My view, it should be noted, assumes that Article 25(3)(d) is limited to contributions to a group crime that are made by individuals who are not members of the group. If the provision applies to group members, as well, the majority’s argument makes more sense: because both co-perpetration and group contribution would then involve individuals who agree to commit a crime, it would be necessary to distinguish between them at the level of actus reus in terms of the required degree of contribution.
Scholars are divided concerning the correct interpretation of Article 25(3)(d). Cassese, Eser, and Werle agree with me; Jens and both the Pre-Trial Chamber and the Trial Chamber do not, insisting that Article 25(3)(d) is functionally equivalent to JCE I. This post is not the place to argue the issue at length, and readers interested in Jens’ position should read his excellent article in a special issue of New Criminal Law Review that I edited; you can find it on SSRN. Suffice it to say here that I find it difficult to understand why, if Article 25(3)(d) includes situations in which an individual contributes to the commission of a crime he agreed to commit, the drafters would have either (1) created two provisions that covered contributions to a common plan without specifically distinguishing between them in terms of the contribution they require, or (2) placed a mode of participation that is considered a form of principal liability by every other international criminal tribunal and by the overwhelming majority of domestic legal systems after modes of participation (such as soliciting and aiding and abetting) that are clearly forms of accessorial liability. Moreover, unlike Jens, I find revealing the fact that Article 25(3)(d) is borrowed almost verbatim from Article 2(3) of the International Convention on the Suppression of Terrorist Bombing, a provision that (as Jens acknowledges) clearly specifies forms of accomplice liability.
What, then, is the correct interpretation of Article 25(3)(a)’s “jointly with another” provision? In my view, the legal advocates for the victims in Lubanga were right: co-perpetration in Article 25(3)(a) is essentially JCE I — the only difference being mens rea: JCE I requires the intent to commit the agreed-upon crime, whereas Article 30’s default mens rea means that co-perpetration is satisfied by intent or knowledge that the crime will be committed in the ordinary course of events. Both the Pre-Trial Chamber and the Trial Chamber have always rejected that interpretation, but they have never articulated a convincing reason for doing so. Neither a textual nor a contextual analysis supports the control theory, as Judge Fulford points out. Yet I do not think it is methodologically adequate to argue, as Judge Fulford does, that Article 25(3)(a) embraces JCE I because “policy considerations” (para. 10) support such an interpretation. What about, for example, the intent of the drafters? If the drafters of Article 25(3)(a) intended to base co-perpetration on the control theory instead of on JCE I, it would be inappropriate for the judges of the ICC to adopt JCE I simply because they considered it pragmatically superior.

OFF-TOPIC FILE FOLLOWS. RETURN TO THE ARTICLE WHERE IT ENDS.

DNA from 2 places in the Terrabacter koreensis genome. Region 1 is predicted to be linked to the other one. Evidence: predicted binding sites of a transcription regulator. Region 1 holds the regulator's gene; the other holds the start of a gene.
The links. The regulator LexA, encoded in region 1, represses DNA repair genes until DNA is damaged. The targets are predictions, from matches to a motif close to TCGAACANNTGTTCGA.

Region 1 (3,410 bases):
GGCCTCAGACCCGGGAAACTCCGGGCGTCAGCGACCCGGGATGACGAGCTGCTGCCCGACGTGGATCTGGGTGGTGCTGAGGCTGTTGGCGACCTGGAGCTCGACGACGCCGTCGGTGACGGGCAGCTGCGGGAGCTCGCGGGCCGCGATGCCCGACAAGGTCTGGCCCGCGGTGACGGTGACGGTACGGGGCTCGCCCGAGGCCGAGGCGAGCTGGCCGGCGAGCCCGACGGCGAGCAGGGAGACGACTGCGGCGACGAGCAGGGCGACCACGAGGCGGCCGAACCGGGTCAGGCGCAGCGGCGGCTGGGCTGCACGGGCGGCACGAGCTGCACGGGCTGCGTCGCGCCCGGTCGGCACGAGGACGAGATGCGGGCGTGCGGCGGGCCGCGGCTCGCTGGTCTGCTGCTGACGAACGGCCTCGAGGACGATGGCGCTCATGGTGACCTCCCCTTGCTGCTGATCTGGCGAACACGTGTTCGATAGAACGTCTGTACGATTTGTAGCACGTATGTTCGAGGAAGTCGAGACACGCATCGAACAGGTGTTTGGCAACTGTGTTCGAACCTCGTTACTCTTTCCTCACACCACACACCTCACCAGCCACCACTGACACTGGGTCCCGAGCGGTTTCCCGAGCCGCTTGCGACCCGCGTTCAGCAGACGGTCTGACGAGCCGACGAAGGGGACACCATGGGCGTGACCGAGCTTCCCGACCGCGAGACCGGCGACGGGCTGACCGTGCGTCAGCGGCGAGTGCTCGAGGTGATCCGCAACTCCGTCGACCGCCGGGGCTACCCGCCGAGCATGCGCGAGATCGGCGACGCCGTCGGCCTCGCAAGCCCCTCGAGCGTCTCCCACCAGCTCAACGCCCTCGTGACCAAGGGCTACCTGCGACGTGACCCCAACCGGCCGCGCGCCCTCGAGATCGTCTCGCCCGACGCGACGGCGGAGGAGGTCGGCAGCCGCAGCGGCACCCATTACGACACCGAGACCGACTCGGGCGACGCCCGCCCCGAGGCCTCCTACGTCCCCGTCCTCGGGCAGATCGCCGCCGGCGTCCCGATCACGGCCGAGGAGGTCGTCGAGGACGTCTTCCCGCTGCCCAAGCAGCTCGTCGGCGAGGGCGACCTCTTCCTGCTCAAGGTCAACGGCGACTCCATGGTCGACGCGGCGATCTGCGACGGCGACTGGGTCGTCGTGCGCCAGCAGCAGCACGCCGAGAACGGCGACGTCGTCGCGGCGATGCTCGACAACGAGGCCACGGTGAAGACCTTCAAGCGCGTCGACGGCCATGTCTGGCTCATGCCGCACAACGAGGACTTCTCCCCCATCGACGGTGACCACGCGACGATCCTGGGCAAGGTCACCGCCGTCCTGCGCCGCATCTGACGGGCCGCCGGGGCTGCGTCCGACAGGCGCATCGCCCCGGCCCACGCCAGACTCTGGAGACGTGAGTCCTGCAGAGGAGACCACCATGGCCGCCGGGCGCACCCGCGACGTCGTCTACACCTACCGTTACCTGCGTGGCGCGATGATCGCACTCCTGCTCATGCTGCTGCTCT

Nothing in the travaux preparatoires, however, indicates that the drafters of Article 25(3)(a) intended to adopt the control theory. Indeed, such an intent would be surprising, given how few domestic criminal-law systems predicate responsibility for a group crime on an individual making an essential contribution to carrying out the common plan. To the best of my knowledge, no common-law system requires an essential contribution. Moreover, German criminal law is itself far from uniform in its adoption of the control theory. (Judge Fulford also notes in n. 20 that Roxin himself seems to have advocated a “substantial importance” contribution requirement, not an “essential contribution” requirement.)
In light of the absence of a clear textual, contextual, or preparatory indication that Article 25(3)(a) adopts the control theory, a coherent methodological approach to interpreting that provision — one based on Article 21 of the Rome Statute — would look not to policy considerations but to customary international law or “general principles of law derived by the Court from national laws of legal systems of the world.” Such an analysis, I think it is safe to say, would support reading Article 25(3)(a) to embrace JCE I, not the control theory. No analogue to the control theory exists in the jurisprudence of any previous international criminal tribunal, and the ICTY Appeals Chamber specifically rejected that theory in favor of JCE I in Stakic. Moreover, unlike the control theory, some version of JCE I exists in nearly all domestic criminal-law systems. On what basis, therefore, does the ICC continue to insist that Article 25(3)(a) is based on the control theory of co-perpetration?